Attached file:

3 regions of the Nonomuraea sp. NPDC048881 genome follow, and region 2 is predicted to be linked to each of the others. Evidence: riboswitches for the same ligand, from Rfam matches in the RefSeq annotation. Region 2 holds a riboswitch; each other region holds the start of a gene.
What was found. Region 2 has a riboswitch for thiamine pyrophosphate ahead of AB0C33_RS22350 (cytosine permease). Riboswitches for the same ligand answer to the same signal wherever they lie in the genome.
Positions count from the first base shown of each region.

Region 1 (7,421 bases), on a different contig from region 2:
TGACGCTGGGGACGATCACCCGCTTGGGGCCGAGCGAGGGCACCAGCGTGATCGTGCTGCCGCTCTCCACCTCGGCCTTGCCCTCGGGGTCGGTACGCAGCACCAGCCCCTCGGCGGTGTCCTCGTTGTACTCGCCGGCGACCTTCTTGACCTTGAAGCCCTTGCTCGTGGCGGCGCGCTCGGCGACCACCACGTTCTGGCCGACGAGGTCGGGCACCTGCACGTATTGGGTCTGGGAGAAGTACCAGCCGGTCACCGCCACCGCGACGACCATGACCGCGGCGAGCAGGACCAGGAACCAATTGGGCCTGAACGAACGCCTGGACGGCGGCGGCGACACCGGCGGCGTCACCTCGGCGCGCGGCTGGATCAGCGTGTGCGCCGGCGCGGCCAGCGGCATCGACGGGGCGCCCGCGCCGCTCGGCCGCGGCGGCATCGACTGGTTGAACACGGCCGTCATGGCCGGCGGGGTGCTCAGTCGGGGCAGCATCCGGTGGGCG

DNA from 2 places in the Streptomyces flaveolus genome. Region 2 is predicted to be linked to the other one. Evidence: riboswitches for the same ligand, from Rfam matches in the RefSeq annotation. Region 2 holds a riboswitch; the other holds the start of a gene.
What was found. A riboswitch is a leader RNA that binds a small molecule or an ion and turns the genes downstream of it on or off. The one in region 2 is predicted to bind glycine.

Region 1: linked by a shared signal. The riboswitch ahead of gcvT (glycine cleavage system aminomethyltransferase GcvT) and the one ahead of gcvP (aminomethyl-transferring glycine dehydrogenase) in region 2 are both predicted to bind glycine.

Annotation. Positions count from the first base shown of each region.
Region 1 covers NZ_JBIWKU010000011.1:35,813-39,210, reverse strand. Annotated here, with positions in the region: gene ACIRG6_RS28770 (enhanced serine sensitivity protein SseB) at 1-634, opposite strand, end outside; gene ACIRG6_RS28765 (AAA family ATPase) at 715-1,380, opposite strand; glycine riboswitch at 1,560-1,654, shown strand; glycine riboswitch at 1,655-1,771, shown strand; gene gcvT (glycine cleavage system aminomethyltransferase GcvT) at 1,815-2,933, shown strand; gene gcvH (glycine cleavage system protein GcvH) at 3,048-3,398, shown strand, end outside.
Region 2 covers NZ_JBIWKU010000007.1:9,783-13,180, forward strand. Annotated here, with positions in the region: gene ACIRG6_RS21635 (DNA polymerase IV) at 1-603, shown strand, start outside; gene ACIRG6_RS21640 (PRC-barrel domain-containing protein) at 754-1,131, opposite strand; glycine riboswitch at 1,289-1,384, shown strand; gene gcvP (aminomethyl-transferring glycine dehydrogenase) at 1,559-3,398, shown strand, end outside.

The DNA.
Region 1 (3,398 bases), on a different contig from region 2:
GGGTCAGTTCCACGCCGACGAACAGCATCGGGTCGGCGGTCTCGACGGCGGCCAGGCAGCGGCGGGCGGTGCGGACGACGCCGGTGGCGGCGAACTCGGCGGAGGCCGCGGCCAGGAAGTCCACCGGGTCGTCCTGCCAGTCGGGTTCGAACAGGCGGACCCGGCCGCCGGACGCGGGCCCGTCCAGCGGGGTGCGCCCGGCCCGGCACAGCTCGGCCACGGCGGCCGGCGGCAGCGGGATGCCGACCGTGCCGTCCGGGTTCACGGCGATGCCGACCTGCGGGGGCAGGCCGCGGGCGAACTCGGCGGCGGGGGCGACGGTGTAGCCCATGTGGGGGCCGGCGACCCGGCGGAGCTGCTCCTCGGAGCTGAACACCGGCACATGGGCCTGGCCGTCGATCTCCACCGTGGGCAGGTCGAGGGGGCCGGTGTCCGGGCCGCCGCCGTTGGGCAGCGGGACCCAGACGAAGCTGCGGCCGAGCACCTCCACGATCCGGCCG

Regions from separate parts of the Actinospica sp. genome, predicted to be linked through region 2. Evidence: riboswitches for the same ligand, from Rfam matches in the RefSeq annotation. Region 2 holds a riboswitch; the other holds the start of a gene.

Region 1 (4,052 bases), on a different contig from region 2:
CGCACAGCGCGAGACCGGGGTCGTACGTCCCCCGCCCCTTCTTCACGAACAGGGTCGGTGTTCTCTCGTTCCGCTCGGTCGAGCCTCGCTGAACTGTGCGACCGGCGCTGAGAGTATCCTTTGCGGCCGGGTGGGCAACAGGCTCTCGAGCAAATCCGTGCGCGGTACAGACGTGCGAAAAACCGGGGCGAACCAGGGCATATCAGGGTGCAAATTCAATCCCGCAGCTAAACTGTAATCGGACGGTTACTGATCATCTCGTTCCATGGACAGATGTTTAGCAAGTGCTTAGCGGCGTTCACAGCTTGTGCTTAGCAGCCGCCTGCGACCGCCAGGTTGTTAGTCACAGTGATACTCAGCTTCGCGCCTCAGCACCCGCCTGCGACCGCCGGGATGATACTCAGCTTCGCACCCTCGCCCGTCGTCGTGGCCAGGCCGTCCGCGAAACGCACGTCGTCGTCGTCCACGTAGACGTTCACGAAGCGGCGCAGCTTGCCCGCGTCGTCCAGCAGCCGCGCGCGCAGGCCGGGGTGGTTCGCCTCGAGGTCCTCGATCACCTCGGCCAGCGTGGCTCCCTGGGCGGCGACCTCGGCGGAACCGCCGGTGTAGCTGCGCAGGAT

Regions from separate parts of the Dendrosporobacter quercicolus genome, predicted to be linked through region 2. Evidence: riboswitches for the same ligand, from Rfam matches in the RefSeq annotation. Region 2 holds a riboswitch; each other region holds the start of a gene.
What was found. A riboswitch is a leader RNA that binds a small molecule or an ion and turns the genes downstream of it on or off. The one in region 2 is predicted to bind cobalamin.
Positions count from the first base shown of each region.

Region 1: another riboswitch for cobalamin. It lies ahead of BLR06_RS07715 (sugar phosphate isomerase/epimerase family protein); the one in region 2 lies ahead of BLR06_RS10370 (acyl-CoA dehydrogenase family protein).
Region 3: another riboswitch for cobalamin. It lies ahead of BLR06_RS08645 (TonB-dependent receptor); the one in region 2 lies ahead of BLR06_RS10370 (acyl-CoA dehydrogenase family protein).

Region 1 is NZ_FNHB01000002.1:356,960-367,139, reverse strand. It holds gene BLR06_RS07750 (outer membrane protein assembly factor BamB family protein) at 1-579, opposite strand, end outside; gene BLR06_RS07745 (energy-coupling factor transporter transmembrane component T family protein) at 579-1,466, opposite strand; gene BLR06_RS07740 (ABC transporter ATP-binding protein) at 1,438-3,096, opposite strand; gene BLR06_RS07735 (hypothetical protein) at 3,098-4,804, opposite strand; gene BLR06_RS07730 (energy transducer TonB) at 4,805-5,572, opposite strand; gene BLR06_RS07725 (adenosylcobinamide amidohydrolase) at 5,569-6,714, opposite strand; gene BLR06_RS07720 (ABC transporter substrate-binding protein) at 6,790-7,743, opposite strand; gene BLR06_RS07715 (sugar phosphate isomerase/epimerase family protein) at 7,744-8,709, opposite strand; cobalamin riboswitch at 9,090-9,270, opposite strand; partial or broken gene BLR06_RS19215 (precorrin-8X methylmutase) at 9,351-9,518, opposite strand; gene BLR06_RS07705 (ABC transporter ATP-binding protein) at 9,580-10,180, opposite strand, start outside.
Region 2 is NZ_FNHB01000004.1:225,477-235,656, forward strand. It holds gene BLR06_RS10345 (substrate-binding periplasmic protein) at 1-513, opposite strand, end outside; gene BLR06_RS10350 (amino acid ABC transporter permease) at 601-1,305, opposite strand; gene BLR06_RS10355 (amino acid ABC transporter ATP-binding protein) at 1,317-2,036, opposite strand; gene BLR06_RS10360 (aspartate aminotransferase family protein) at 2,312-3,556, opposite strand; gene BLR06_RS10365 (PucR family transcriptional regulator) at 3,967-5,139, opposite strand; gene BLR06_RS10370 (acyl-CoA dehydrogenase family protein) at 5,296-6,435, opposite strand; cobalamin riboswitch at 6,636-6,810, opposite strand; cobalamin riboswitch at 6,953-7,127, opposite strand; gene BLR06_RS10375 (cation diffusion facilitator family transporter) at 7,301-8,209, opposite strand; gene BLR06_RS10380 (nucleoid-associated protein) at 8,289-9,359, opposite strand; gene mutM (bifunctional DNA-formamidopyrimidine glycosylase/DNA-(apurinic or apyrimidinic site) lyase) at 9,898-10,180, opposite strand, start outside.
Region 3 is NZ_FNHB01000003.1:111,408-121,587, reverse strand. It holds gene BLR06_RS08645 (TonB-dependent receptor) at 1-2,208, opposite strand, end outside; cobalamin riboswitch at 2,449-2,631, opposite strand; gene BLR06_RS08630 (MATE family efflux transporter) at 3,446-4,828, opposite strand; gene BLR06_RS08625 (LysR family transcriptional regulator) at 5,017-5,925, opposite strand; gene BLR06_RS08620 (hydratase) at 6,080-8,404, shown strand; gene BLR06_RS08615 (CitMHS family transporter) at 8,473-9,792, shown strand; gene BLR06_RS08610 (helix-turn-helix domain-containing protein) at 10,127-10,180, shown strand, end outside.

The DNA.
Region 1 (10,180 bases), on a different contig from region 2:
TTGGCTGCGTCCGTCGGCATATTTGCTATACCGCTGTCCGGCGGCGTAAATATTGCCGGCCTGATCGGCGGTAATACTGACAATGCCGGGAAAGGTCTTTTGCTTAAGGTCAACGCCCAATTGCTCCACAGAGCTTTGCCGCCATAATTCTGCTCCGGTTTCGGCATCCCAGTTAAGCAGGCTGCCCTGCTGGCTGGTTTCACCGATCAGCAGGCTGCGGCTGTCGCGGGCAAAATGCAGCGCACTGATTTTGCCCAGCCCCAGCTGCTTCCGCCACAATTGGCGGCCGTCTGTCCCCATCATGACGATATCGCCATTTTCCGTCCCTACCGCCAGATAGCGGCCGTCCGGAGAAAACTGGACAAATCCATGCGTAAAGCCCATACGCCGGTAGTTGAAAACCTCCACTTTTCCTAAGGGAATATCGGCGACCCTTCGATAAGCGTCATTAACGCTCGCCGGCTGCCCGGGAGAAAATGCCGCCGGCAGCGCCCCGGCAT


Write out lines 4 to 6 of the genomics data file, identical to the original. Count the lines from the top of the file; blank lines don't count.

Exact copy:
Region 1 (7,421 bases), on a different contig from region 2:
TGACGCTGGGGACGATCACCCGCTTGGGGCCGAGCGAGGGCACCAGCGTGATCGTGCTGCCGCTCTCCACCTCGGCCTTGCCCTCGGGGTCGGTACGCAGCACCAGCCCCTCGGCGGTGTCCTCGTTGTACTCGCCGGCGACCTTCTTGACCTTGAAGCCCTTGCTCGTGGCGGCGCGCTCGGCGACCACCACGTTCTGGCCGACGAGGTCGGGCACCTGCACGTATTGGGTCTGGGAGAAGTACCAGCCGGTCACCGCCACCGCGACGACCATGACCGCGGCGAGCAGGACCAGGAACCAATTGGGCCTGAACGAACGCCTGGACGGCGGCGGCGACACCGGCGGCGTCACCTCGGCGCGCGGCTGGATCAGCGTGTGCGCCGGCGCGGCCAGCGGCATCGACGGGGCGCCCGCGCCGCTCGGCCGCGGCGGCATCGACTGGTTGAACACGGCCGTCATGGCCGGCGGGGTGCTCAGTCGGGGCAGCATCCGGTGGGCG

DNA from 2 places in the Streptomyces flaveolus genome. Region 2 is predicted to be linked to the other one. Evidence: riboswitches for the same ligand, from Rfam matches in the RefSeq annotation. Region 2 holds a riboswitch; the other holds the start of a gene.